The Pros and Cons of Hollyweird

Hollywood is one fickle town. One minute they’re inviting an unknown with open arms, the next day they’re giving him or her the boot in favor of someone else. A prime example of this insane behavior was trending all over my Twitter timeline this weekend.


First, there was a huge win for all aspiring screenwriters everywhere. This unexpected, yet exciting tweet came from the fairy godfather himself, Scriptshadow (aka Carson Reeves).

It’s stories like this that keep me hopeful. “The Disciple Program” was written by unknown writer Tyler Marceca from Brooklyn. I have no doubt that ScriptShadow played a huge part in helping this deal go down (read HERE) after Tyler sent him the script for the site’s Amateur Friday contest. He’d originally written the script for a “logline-to-feature” contest on The Writer’s Store and won. I remember his daily tweet updates for the past months: the initial “this is something real special” reaction to reading the script, recounting Tyler’s journey to meet with agents, and now this! Tyler’s been signed by WME and the film has been sold to Universal with Mark Wahlberg to star/produce.

Important note: Tyler shopped around the script to different agencies with the purpose to get the film packaged as a movie, not just another spec collecting dust in a reader’s office. A very smart move on his part. ” The Disciple Program” was the first unknown script to ever make Scriptshadow’s 10 list, which just another reason Tyler’s story is so inspiring. ScriptShadow still holds an Amateur Friday Script contest. What are you waiting for?

NEW Amateur Friday Submission Process: To submit your script for an Amateur Review, send in a PDF of your script, a PDF of the first ten pages of your script, your title, genre, logline, and finally, why I should read your script. Use my submission address please: Your script and “first ten” will be posted. If you’re nervous about the effect of a bad review, feel free to use an alias name and/or title. It’s a good idea to resubmit every couple of weeks so your submission stays near the top.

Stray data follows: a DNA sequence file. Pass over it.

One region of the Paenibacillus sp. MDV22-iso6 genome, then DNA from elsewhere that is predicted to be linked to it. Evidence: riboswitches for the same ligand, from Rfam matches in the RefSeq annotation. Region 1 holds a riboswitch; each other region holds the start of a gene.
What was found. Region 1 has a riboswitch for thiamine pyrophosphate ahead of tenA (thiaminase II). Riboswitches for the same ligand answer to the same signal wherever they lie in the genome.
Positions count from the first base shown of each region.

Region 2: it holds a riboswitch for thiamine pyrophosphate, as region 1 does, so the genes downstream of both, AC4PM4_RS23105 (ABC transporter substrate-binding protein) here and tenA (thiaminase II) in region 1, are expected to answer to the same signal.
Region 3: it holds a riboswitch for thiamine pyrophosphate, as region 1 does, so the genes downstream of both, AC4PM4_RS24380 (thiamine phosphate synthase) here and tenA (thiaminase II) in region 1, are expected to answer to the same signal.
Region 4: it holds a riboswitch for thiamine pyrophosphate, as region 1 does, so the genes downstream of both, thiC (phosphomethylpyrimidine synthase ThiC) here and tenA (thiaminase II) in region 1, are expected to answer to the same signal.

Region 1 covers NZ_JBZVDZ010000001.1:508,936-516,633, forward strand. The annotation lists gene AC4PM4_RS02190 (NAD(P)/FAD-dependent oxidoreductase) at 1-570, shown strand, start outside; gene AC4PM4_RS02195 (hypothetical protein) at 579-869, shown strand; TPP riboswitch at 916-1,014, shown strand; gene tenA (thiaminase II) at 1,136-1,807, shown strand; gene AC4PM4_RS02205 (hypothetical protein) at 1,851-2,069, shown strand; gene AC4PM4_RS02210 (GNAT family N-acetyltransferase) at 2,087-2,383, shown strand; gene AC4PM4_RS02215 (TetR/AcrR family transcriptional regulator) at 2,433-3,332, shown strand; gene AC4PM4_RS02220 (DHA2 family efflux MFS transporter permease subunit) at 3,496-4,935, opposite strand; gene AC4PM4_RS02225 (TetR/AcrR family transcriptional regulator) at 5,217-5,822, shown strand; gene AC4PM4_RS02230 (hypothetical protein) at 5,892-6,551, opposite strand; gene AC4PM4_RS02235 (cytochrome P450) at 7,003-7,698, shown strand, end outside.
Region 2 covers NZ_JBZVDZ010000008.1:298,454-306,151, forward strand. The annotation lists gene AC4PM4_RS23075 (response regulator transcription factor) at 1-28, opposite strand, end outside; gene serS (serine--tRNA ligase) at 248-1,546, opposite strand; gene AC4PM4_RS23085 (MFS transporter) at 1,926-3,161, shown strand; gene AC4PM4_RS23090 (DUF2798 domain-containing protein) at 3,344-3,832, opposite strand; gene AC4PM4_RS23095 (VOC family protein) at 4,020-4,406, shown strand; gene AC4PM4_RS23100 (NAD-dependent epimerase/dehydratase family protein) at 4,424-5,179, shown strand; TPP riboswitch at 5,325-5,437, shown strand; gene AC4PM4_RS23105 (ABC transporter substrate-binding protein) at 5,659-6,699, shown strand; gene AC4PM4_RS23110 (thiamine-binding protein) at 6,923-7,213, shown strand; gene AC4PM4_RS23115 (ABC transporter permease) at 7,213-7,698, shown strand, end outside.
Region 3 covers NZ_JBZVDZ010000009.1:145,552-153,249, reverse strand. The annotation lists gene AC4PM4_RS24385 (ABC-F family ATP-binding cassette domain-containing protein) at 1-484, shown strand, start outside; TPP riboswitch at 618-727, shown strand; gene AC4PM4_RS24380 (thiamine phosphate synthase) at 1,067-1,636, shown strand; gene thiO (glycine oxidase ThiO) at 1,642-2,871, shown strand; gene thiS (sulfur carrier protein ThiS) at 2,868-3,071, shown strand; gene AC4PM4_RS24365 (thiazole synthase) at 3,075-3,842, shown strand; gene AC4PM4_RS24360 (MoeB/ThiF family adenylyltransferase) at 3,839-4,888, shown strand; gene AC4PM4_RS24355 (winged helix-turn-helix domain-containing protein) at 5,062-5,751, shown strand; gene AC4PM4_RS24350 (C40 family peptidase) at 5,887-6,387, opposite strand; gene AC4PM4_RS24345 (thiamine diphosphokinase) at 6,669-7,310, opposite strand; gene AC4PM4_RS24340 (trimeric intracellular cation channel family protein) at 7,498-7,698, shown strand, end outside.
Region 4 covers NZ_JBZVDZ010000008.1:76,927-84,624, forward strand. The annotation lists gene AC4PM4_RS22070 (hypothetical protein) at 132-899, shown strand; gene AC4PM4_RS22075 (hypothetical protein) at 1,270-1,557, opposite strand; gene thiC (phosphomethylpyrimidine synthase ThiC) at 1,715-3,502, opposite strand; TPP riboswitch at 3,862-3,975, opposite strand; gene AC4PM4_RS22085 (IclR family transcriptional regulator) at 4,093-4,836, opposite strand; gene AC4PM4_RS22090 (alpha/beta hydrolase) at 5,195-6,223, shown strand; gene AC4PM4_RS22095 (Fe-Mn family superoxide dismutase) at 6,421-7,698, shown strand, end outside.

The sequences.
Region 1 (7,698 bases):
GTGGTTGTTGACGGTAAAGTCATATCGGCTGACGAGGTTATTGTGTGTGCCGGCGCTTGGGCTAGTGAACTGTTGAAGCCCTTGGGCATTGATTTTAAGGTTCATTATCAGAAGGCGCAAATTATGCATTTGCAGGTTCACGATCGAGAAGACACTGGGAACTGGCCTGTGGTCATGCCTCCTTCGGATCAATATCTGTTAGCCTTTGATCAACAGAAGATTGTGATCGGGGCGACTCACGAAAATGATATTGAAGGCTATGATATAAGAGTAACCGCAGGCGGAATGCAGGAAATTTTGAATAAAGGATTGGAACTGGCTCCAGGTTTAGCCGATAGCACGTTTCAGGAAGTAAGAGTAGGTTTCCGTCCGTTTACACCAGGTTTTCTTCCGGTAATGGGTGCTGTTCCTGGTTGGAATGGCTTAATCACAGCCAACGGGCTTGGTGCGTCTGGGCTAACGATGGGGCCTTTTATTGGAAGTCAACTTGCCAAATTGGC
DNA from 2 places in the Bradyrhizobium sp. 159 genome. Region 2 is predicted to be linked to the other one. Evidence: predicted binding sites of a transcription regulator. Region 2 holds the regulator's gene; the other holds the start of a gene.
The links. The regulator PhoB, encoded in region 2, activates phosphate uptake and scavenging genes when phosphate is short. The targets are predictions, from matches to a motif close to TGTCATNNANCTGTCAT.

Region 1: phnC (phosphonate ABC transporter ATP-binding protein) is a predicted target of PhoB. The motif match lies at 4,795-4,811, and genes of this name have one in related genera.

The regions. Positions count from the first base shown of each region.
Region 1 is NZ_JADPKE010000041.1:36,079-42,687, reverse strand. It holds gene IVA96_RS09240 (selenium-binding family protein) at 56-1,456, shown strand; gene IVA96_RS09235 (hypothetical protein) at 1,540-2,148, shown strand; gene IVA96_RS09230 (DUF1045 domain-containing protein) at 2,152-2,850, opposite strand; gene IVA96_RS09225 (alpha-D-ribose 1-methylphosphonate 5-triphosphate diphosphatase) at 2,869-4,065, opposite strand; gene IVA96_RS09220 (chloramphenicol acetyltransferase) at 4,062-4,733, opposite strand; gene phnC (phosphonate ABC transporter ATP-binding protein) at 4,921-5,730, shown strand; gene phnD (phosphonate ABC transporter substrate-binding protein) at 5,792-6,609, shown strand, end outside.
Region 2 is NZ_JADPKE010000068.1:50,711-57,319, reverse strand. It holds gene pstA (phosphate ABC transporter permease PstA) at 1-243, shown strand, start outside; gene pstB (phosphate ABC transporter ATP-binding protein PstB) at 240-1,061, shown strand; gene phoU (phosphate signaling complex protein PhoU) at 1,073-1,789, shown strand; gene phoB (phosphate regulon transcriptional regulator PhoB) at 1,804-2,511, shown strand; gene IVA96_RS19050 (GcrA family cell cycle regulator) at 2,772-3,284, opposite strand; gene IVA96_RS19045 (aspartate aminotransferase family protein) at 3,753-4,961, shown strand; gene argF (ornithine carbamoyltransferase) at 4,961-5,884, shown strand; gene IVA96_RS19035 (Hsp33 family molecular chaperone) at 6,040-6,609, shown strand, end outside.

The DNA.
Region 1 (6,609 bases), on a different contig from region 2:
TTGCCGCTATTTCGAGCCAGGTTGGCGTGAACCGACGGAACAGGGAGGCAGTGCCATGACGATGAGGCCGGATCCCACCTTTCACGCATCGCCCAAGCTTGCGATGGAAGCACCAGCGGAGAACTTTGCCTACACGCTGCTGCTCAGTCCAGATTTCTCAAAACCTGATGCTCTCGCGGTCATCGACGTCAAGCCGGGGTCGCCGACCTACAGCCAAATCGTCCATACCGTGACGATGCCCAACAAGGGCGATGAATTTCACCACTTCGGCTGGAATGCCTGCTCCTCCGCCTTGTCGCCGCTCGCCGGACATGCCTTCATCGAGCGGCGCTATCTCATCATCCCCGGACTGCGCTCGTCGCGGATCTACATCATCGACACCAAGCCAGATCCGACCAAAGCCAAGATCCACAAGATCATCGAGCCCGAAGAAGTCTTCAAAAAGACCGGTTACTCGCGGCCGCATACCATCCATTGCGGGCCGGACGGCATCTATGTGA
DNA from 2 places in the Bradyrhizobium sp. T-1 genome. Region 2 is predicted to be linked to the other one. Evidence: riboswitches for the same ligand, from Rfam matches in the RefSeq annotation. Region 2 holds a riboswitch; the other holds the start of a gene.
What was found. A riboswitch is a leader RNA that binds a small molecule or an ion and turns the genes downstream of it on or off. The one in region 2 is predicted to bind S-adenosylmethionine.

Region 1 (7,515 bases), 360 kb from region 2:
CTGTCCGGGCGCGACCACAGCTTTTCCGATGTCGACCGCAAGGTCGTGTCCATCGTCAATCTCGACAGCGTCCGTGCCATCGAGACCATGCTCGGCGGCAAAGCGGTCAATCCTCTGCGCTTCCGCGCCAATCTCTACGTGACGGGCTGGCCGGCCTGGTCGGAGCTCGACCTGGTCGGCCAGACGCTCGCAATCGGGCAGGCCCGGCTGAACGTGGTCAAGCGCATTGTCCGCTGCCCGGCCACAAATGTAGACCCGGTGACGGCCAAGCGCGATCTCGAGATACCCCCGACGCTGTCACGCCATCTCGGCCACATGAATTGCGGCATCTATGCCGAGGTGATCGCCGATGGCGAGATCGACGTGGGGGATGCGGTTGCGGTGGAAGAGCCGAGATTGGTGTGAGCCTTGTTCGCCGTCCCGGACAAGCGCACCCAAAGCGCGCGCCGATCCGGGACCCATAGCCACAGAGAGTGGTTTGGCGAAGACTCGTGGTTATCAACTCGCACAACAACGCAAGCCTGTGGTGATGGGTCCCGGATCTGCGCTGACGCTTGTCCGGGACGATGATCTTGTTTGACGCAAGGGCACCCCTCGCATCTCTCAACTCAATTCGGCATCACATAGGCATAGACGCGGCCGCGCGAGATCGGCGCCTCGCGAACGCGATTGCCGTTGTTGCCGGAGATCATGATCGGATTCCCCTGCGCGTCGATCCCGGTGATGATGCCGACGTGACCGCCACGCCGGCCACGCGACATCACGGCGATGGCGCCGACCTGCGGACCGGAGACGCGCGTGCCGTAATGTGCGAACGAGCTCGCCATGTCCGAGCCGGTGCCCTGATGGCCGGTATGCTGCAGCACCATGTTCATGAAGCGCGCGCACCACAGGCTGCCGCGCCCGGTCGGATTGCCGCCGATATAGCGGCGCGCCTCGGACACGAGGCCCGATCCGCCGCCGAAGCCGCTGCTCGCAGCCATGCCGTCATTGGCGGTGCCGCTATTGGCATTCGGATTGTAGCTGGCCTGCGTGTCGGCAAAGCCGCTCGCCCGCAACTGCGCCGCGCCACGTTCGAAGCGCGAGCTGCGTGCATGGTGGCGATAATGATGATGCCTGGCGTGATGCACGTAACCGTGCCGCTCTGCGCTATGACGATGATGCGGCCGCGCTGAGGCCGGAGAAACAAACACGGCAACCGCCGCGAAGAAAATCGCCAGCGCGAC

But of course, just like that, the other shoe dropped. Seriously, is there something in the water on the NBC/Sony lot? First, they leave us biting our nails by pushing “Community” into a mid-season hiatus. Next it’s renewing the show but shoving it into the Friday night “where go shows go to die” time slot next to…ugh…”Whitney”? And now this? Creator and showrunner Dan Harmon was fired from his own show! I couldn’t believe the tweets at first. Harmon’s such a class act and post his own “press release” via Tumblr. You can read it HERE. His response was witty, yet full of conviction that what went down was messed up.

If you aren’t aware, “Community” is a strange phenomenon. If you were to judge it by ratings alone, the show ranks pretty average and should’ve been canceled a long time ago. Luckily, the show helms some of the biggest superfans since “Arrested Development”. Alas, aspiring and current TV professionals have learned a dark lesson this weekend. It doesn’t matter how much of your soul you put into your television show, a suit can revoke all your rights to it without so much as a phone call or email. Yes, “Community” will have a fourth season, but without Dan Harmon and chucked in Friday night death, the thrill is gone.

I’m bookmarking these two stories because both are a reminder that this is a business first and foremost. Few are chosen by the Hollywood gatekeepers and even more are cast aside mid-career. To know that and still press forward in your dreams is the best armor any indie can have.

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